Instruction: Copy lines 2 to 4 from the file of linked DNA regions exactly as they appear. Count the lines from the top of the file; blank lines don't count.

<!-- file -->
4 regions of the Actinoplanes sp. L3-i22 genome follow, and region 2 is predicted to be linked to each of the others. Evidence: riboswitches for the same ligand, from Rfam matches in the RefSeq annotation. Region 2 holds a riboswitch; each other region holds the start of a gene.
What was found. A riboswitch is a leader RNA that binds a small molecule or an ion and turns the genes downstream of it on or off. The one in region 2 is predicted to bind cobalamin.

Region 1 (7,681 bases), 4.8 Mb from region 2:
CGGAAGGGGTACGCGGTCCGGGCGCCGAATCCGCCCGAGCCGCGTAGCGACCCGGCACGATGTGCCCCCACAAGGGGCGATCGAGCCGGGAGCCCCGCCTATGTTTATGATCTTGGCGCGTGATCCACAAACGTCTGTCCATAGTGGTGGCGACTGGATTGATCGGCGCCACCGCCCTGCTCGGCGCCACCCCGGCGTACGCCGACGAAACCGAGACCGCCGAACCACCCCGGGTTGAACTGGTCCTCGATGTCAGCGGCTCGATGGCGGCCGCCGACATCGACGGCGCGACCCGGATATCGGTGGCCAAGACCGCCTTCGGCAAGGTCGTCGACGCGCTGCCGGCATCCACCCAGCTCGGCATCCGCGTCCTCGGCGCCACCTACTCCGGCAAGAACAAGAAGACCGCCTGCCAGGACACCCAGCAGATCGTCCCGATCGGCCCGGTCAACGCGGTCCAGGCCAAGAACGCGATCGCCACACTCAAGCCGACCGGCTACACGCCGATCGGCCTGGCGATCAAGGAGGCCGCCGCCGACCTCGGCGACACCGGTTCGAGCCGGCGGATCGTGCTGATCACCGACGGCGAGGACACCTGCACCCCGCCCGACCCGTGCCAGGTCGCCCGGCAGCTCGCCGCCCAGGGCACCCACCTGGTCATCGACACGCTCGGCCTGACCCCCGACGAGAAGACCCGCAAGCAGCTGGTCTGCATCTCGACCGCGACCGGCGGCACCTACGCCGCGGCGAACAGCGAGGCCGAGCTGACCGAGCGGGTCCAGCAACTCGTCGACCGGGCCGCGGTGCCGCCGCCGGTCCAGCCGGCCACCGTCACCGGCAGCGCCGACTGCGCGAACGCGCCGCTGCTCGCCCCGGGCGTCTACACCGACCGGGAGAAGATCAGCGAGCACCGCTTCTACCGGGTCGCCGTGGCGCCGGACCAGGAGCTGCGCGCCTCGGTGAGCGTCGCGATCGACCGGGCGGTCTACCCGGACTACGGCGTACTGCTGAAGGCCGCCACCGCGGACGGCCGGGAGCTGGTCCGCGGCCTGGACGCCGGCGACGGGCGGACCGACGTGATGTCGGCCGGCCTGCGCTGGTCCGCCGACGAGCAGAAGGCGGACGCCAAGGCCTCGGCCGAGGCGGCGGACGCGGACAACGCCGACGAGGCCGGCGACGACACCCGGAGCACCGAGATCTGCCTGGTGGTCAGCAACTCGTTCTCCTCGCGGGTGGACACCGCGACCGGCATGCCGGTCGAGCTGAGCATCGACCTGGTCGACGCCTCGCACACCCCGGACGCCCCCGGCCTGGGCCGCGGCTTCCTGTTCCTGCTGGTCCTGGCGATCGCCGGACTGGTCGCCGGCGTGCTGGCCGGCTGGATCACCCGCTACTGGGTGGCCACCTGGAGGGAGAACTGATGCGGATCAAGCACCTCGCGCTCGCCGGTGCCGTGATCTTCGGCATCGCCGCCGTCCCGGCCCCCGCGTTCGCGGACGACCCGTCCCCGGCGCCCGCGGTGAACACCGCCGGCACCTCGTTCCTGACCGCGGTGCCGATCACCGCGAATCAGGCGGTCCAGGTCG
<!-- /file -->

What was found. A riboswitch is a leader RNA that binds a small molecule or an ion and turns the genes downstream of it on or off. The one in region 2 is predicted to bind cobalamin.

Region 1 (7,681 bases), 4.8 Mb from region 2:
CGGAAGGGGTACGCGGTCCGGGCGCCGAATCCGCCCGAGCCGCGTAGCGACCCGGCACGATGTGCCCCCACAAGGGGCGATCGAGCCGGGAGCCCCGCCTATGTTTATGATCTTGGCGCGTGATCCACAAACGTCTGTCCATAGTGGTGGCGACTGGATTGATCGGCGCCACCGCCCTGCTCGGCGCCACCCCGGCGTACGCCGACGAAACCGAGACCGCCGAACCACCCCGGGTTGAACTGGTCCTCGATGTCAGCGGCTCGATGGCGGCCGCCGACATCGACGGCGCGACCCGGATATCGGTGGCCAAGACCGCCTTCGGCAAGGTCGTCGACGCGCTGCCGGCATCCACCCAGCTCGGCATCCGCGTCCTCGGCGCCACCTACTCCGGCAAGAACAAGAAGACCGCCTGCCAGGACACCCAGCAGATCGTCCCGATCGGCCCGGTCAACGCGGTCCAGGCCAAGAACGCGATCGCCACACTCAAGCCGACCGGCTACACGCCGATCGGCCTGGCGATCAAGGAGGCCGCCGCCGACCTCGGCGACACCGGTTCGAGCCGGCGGATCGTGCTGATCACCGACGGCGAGGACACCTGCACCCCGCCCGACCCGTGCCAGGTCGCCCGGCAGCTCGCCGCCCAGGGCACCCACCTGGTCATCGACACGCTCGGCCTGACCCCCGACGAGAAGACCCGCAAGCAGCTGGTCTGCATCTCGACCGCGACCGGCGGCACCTACGCCGCGGCGAACAGCGAGGCCGAGCTGACCGAGCGGGTCCAGCAACTCGTCGACCGGGCCGCGGTGCCGCCGCCGGTCCAGCCGGCCACCGTCACCGGCAGCGCCGACTGCGCGAACGCGCCGCTGCTCGCCCCGGGCGTCTACACCGACCGGGAGAAGATCAGCGAGCACCGCTTCTACCGGGTCGCCGTGGCGCCGGACCAGGAGCTGCGCGCCTCGGTGAGCGTCGCGATCGACCGGGCGGTCTACCCGGACTACGGCGTACTGCTGAAGGCCGCCACCGCGGACGGCCGGGAGCTGGTCCGCGGCCTGGACGCCGGCGACGGGCGGACCGACGTGATGTCGGCCGGCCTGCGCTGGTCCGCCGACGAGCAGAAGGCGGACGCCAAGGCCTCGGCCGAGGCGGCGGACGCGGACAACGCCGACGAGGCCGGCGACGACACCCGGAGCACCGAGATCTGCCTGGTGGTCAGCAACTCGTTCTCCTCGCGGGTGGACACCGCGACCGGCATGCCGGTCGAGCTGAGCATCGACCTGGTCGACGCCTCGCACACCCCGGACGCCCCCGGCCTGGGCCGCGGCTTCCTGTTCCTGCTGGTCCTGGCGATCGCCGGACTGGTCGCCGGCGTGCTGGCCGGCTGGATCACCCGCTACTGGGTGGCCACCTGGAGGGAGAACTGATGCGGATCAAGCACCTCGCGCTCGCCGGTGCCGTGATCTTCGGCATCGCCGCCGTCCCGGCCCCCGCGTTCGCGGACGACCCGTCCCCGGCGCCCGCGGTGAACACCGCCGGCACCTCGTTCCTGACCGCGGTGCCGATCACCGCGAATCAGGCGGTCCAGGTCG